Recently, I watched a stand-up comedian named Kevin Meany, who had a very funny routine about his childhood and the things that his mom always said to him. His parents "were the crazy ones," he said, as evidenced by their continuing concerns for his welfare.

They constantly reminded him of wearing a hat - because so much heat is lost through the top of the head. They were afraid often that Kevin would make some dastardly mistake that would cause them to "lose the house." "If you take the car out tonight, you'll just get in a wreck, the other guy will sue us and we'll lose the house!"His mother also worried a lot about putting someone's eye out - with something. "Look out with that thing - you're going to put someone's eye out!" She was also convinced that his pants were too tight. "Go upstairs and put on your BIG pants! You're not going out of this house with those tight pants on!"

Finally, he said, his parents sometimes said something he couldn't even understand. One example: "Where are you going with that big puss on your face? Don't you go out with that big puss on!"

I laughed until I thought I would rupture my spleen. Then I started thinking about my own parents and decided that there were many sayings like that in my house. My mother was constantly worried that whatever I was doing would result in a broken neck. "Don't do that - you'll fall and break your neck!" "Get off that chair! Do you want to BREAK YOUR NECK?"

Of course, I never wanted to break my neck, and at first it startled me. But after awhile I got used to thinking my neck might break, and the expression became essentially meaningless.

The one I remember most was my mother's statement following an argument - or a fist fight - between my brother Tom and me. We had some very big disagreements when we were young and we often hit each other. Except Tom got all the heat for it, because he was bigger and older. My mother would stare menacingly into his eyes and say in a loud voice: "Do you want to RUIN YOUR BROTHER? You're going to RUIN YOUR BROTHER!" A couple of times Tom hit me on the back and my mother said, "You're going to RUIN HIS BACK!"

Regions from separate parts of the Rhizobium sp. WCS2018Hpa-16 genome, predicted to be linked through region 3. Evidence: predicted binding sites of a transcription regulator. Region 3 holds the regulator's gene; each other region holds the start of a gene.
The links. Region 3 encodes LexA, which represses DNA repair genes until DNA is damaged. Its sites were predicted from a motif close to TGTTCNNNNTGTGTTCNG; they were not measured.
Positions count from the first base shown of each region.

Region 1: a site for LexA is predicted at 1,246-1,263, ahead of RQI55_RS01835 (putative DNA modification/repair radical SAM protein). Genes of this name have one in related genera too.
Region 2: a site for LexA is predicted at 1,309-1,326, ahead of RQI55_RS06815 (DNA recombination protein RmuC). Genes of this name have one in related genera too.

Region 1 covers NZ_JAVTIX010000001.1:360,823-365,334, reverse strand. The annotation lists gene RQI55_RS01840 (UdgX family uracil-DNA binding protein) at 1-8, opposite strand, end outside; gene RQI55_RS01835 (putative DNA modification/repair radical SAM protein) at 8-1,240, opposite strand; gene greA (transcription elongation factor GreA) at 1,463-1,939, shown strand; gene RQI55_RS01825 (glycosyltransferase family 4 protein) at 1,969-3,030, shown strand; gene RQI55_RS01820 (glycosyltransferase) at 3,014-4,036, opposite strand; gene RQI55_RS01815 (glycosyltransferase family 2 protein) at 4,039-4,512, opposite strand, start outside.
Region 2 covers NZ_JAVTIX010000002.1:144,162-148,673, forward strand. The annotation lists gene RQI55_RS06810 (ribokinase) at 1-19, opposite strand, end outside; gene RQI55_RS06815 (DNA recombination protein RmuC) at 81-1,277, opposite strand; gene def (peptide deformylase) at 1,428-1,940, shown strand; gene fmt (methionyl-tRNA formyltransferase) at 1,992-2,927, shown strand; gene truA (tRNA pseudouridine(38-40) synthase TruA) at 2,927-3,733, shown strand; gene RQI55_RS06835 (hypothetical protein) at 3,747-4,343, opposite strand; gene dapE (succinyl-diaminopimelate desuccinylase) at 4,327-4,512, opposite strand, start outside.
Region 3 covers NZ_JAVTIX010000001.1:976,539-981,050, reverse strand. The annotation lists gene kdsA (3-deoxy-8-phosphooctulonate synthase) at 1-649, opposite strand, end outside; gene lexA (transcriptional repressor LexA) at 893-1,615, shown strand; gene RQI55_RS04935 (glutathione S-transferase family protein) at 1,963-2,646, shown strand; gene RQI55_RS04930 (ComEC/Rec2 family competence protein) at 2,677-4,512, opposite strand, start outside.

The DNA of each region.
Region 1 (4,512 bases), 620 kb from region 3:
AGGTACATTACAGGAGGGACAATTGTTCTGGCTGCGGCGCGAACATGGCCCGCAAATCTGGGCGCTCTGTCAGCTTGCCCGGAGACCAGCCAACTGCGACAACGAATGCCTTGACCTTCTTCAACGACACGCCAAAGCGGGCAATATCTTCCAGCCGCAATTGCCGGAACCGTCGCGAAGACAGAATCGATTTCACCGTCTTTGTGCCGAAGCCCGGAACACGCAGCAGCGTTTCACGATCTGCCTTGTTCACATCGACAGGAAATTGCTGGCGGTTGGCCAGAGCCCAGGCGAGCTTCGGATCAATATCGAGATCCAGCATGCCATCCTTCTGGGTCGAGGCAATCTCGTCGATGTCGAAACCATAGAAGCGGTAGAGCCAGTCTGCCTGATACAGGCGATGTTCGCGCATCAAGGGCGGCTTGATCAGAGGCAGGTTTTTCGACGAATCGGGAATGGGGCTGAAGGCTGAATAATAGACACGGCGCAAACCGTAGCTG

This scared me also initially, but then I started to recognize that my back was OK and I had miraculously survived another frightening encounter with my dangerous brother. If you want the truth - I must have deserved at least some of those tongue lashings. At any rate, I seemed to survive childhood without being ruined. Tom must feel relieved!

There was another phrase that my mother often said: "Don't pick that up off the street - you don't know WHERE that's been!" In the years since, I have heard Jonathan Winters say it in exactly that tone, meaning that there must be literally thousands of households all over America where mothers intone similarly.

My dad had his share of memorable sayings. When there was any disruption in the family, he would try to settle everything down by saying, "If you don't stop it, I'm going outside and get a willow!" It took an inordinately short period of time for me to figure out that my dad would NEVER get a willow, and so I let that threat just float over my head. My older sister Mary assures me that in her day the willow actually entered the house on occasion.

Most of the time when I would wash my face in the bathroom, my dad would walk by and say, "That looks like a Harry Ketchum wash!" I assured him it wasn't, but it was not until I was grown that I actually asked him to explain the meaning of the term. For some reason I got the message that I wasn't washing effectively enough even without understanding the term. It seems that Dad washed up after leaving work at the Denver and Rio Grande Railroad every day with a man named Harry Ketchum. You can guess how hurridly Harry washed his faceto the disgust of my father.

Dad had at least 100 additional sayings, many of which came from his own childhood in Wyoming. When we would sit up for dinner, Dad would say, "Sit up and have a CLEAN bite. Oughta be clean - we've been pickin' the dirt out of it all day!" During the course of the meal, he would offer another bit of advice: "Better eat while you've got a chance - you might not get another chance!" If someone asked to pass an item more than once, my dad would always say, "I wish you would just EAT YOUR DINNER!"

And whose family life would ever be complete without the mother of the home complaining that "the good scissors" are gone? This must happen in everyone's home. Except my own, of course. For the life of me, I can't remember ANYTHING I say more than once!